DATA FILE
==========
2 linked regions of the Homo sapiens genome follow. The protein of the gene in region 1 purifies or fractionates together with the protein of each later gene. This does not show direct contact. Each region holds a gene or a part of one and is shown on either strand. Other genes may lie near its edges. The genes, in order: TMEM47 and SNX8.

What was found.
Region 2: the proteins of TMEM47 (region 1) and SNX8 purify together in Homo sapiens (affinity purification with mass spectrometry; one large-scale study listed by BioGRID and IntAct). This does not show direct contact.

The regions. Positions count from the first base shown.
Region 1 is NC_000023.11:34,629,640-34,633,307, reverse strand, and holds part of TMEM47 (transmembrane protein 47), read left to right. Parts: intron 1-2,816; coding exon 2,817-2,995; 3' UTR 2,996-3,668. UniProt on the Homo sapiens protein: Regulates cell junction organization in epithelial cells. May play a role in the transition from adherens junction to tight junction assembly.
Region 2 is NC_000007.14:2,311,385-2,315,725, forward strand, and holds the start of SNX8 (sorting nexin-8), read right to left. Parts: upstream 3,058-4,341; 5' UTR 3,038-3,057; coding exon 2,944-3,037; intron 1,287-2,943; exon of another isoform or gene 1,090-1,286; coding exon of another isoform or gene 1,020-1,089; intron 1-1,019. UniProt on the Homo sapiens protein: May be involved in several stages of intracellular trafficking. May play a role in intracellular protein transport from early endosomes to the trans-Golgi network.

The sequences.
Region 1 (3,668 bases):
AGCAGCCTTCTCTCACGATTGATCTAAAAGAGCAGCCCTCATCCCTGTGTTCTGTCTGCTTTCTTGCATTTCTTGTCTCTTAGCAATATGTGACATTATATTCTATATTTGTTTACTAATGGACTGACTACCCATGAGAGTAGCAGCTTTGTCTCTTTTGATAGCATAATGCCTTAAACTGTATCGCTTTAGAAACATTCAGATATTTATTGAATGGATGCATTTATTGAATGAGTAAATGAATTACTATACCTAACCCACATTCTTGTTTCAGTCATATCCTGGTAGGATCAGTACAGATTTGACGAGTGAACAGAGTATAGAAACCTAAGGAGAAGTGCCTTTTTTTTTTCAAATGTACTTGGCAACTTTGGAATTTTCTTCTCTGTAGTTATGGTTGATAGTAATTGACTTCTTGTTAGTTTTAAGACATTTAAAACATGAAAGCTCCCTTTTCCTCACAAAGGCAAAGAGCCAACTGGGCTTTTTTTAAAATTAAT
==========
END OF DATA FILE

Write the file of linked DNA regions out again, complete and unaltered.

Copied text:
2 linked regions of the Homo sapiens genome follow. The protein of the gene in region 1 purifies or fractionates together with the protein of each later gene. This does not show direct contact. Each region holds a gene or a part of one and is shown on either strand. Other genes may lie near its edges. The genes, in order: TMEM47 and SNX8.

What was found.
Region 2: the proteins of TMEM47 (region 1) and SNX8 purify together in Homo sapiens (affinity purification with mass spectrometry; one large-scale study listed by BioGRID and IntAct). This does not show direct contact.

The regions. Positions count from the first base shown.
Region 1 is NC_000023.11:34,629,640-34,633,307, reverse strand, and holds part of TMEM47 (transmembrane protein 47), read left to right. Parts: intron 1-2,816; coding exon 2,817-2,995; 3' UTR 2,996-3,668. UniProt on the Homo sapiens protein: Regulates cell junction organization in epithelial cells. May play a role in the transition from adherens junction to tight junction assembly.
Region 2 is NC_000007.14:2,311,385-2,315,725, forward strand, and holds the start of SNX8 (sorting nexin-8), read right to left. Parts: upstream 3,058-4,341; 5' UTR 3,038-3,057; coding exon 2,944-3,037; intron 1,287-2,943; exon of another isoform or gene 1,090-1,286; coding exon of another isoform or gene 1,020-1,089; intron 1-1,019. UniProt on the Homo sapiens protein: May be involved in several stages of intracellular trafficking. May play a role in intracellular protein transport from early endosomes to the trans-Golgi network.

The sequences.
Region 1 (3,668 bases):
AGCAGCCTTCTCTCACGATTGATCTAAAAGAGCAGCCCTCATCCCTGTGTTCTGTCTGCTTTCTTGCATTTCTTGTCTCTTAGCAATATGTGACATTATATTCTATATTTGTTTACTAATGGACTGACTACCCATGAGAGTAGCAGCTTTGTCTCTTTTGATAGCATAATGCCTTAAACTGTATCGCTTTAGAAACATTCAGATATTTATTGAATGGATGCATTTATTGAATGAGTAAATGAATTACTATACCTAACCCACATTCTTGTTTCAGTCATATCCTGGTAGGATCAGTACAGATTTGACGAGTGAACAGAGTATAGAAACCTAAGGAGAAGTGCCTTTTTTTTTTCAAATGTACTTGGCAACTTTGGAATTTTCTTCTCTGTAGTTATGGTTGATAGTAATTGACTTCTTGTTAGTTTTAAGACATTTAAAACATGAAAGCTCCCTTTTCCTCACAAAGGCAAAGAGCCAACTGGGCTTTTTTTAAAATTAAT